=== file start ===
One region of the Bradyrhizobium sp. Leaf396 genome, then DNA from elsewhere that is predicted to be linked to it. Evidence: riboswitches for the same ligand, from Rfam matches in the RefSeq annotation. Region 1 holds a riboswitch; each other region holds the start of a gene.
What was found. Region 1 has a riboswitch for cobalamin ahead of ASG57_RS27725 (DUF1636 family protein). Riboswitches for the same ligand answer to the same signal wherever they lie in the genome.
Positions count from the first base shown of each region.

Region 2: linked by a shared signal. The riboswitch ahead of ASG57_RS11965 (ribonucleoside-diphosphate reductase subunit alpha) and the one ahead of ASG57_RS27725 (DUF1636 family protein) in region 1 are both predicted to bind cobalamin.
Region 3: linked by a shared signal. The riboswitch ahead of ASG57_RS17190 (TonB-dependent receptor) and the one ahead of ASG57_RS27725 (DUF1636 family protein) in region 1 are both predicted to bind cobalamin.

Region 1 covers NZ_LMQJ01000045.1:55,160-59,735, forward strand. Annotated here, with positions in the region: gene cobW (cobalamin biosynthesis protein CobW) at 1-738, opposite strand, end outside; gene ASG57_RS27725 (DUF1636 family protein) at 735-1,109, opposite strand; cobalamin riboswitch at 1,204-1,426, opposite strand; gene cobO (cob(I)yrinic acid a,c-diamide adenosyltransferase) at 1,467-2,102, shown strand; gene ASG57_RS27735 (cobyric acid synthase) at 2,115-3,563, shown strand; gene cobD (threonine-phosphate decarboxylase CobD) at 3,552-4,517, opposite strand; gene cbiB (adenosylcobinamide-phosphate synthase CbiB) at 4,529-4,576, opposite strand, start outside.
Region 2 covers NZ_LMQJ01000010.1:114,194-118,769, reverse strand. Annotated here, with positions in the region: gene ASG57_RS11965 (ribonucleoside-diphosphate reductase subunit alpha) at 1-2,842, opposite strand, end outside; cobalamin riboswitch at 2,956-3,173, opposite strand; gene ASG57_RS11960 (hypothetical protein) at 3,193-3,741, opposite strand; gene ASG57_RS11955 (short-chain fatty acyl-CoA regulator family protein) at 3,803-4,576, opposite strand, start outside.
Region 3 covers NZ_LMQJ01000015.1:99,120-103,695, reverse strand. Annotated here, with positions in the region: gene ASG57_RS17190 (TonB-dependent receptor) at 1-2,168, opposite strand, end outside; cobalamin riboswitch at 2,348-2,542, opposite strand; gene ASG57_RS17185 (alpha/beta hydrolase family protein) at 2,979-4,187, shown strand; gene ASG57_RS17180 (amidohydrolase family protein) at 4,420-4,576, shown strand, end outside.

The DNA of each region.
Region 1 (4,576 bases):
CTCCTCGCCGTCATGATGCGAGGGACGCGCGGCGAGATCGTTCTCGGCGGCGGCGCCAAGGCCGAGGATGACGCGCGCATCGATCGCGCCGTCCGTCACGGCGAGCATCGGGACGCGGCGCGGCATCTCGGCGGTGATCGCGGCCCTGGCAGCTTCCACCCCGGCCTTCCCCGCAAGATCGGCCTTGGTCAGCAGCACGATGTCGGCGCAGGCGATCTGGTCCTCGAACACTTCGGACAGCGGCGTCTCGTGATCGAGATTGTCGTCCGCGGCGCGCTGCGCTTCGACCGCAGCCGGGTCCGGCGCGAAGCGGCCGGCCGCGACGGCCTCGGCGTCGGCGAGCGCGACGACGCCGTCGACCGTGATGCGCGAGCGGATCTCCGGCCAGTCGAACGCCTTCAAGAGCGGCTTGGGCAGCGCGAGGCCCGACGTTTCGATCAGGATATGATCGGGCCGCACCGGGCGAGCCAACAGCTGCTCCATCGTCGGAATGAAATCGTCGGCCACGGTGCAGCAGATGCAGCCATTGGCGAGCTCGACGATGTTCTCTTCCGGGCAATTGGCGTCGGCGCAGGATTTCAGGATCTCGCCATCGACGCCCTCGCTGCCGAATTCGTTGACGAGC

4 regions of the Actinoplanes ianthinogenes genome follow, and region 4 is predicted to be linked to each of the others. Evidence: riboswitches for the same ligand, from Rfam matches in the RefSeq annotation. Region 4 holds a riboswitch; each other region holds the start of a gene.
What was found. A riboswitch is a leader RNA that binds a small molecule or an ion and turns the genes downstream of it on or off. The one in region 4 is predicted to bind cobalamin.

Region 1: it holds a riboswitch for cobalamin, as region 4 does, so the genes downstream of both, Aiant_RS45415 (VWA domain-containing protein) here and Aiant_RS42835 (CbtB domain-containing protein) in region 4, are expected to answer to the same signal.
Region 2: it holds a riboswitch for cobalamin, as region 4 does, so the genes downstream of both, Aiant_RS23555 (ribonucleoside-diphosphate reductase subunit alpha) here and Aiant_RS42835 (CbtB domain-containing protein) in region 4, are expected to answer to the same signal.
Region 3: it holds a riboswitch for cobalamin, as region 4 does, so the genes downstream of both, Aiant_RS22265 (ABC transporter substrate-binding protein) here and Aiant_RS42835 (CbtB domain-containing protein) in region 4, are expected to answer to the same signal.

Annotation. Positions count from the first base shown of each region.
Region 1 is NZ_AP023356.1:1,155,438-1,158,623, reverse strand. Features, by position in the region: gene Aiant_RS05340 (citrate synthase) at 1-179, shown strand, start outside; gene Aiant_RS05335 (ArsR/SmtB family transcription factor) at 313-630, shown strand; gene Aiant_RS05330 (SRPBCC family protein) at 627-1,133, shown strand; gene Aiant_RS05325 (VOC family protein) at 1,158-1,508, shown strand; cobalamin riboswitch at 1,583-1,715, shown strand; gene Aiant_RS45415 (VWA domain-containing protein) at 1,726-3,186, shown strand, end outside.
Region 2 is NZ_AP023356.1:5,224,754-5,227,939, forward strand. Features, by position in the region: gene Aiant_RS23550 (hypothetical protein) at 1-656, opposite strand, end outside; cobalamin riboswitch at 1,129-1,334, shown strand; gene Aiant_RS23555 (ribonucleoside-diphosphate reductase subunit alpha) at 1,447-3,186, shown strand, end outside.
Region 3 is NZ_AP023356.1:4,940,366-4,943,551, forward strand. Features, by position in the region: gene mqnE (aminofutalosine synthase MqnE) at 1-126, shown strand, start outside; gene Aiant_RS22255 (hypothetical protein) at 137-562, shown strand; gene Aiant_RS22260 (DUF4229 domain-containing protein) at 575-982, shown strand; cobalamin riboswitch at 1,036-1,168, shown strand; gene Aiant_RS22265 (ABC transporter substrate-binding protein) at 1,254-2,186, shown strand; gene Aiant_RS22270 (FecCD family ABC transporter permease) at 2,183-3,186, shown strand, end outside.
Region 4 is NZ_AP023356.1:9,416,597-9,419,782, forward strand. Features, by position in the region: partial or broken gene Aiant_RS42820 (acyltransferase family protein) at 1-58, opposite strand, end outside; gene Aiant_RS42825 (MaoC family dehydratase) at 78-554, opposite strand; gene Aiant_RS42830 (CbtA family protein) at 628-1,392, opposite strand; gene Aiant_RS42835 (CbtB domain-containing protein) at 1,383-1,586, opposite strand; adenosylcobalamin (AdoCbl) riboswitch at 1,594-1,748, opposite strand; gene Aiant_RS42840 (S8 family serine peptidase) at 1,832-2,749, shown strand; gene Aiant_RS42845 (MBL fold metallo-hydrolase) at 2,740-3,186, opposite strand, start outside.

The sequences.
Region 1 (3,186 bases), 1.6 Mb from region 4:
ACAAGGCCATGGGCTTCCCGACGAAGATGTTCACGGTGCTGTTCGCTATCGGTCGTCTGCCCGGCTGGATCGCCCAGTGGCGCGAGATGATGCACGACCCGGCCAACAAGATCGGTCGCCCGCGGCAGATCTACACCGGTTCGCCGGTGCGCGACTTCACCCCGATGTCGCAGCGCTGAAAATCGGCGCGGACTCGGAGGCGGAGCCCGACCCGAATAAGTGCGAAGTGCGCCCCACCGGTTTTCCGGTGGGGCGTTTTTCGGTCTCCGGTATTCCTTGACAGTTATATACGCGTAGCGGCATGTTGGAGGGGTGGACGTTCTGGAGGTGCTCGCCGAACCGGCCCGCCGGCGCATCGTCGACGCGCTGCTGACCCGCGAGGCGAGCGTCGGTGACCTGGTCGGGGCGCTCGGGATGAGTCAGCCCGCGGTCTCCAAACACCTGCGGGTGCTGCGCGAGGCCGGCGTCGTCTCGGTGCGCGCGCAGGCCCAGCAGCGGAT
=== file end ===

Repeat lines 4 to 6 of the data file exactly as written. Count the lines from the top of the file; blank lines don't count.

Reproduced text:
Region 2: linked by a shared signal. The riboswitch ahead of ASG57_RS11965 (ribonucleoside-diphosphate reductase subunit alpha) and the one ahead of ASG57_RS27725 (DUF1636 family protein) in region 1 are both predicted to bind cobalamin.
Region 3: linked by a shared signal. The riboswitch ahead of ASG57_RS17190 (TonB-dependent receptor) and the one ahead of ASG57_RS27725 (DUF1636 family protein) in region 1 are both predicted to bind cobalamin.

Region 1 covers NZ_LMQJ01000045.1:55,160-59,735, forward strand. Annotated here, with positions in the region: gene cobW (cobalamin biosynthesis protein CobW) at 1-738, opposite strand, end outside; gene ASG57_RS27725 (DUF1636 family protein) at 735-1,109, opposite strand; cobalamin riboswitch at 1,204-1,426, opposite strand; gene cobO (cob(I)yrinic acid a,c-diamide adenosyltransferase) at 1,467-2,102, shown strand; gene ASG57_RS27735 (cobyric acid synthase) at 2,115-3,563, shown strand; gene cobD (threonine-phosphate decarboxylase CobD) at 3,552-4,517, opposite strand; gene cbiB (adenosylcobinamide-phosphate synthase CbiB) at 4,529-4,576, opposite strand, start outside.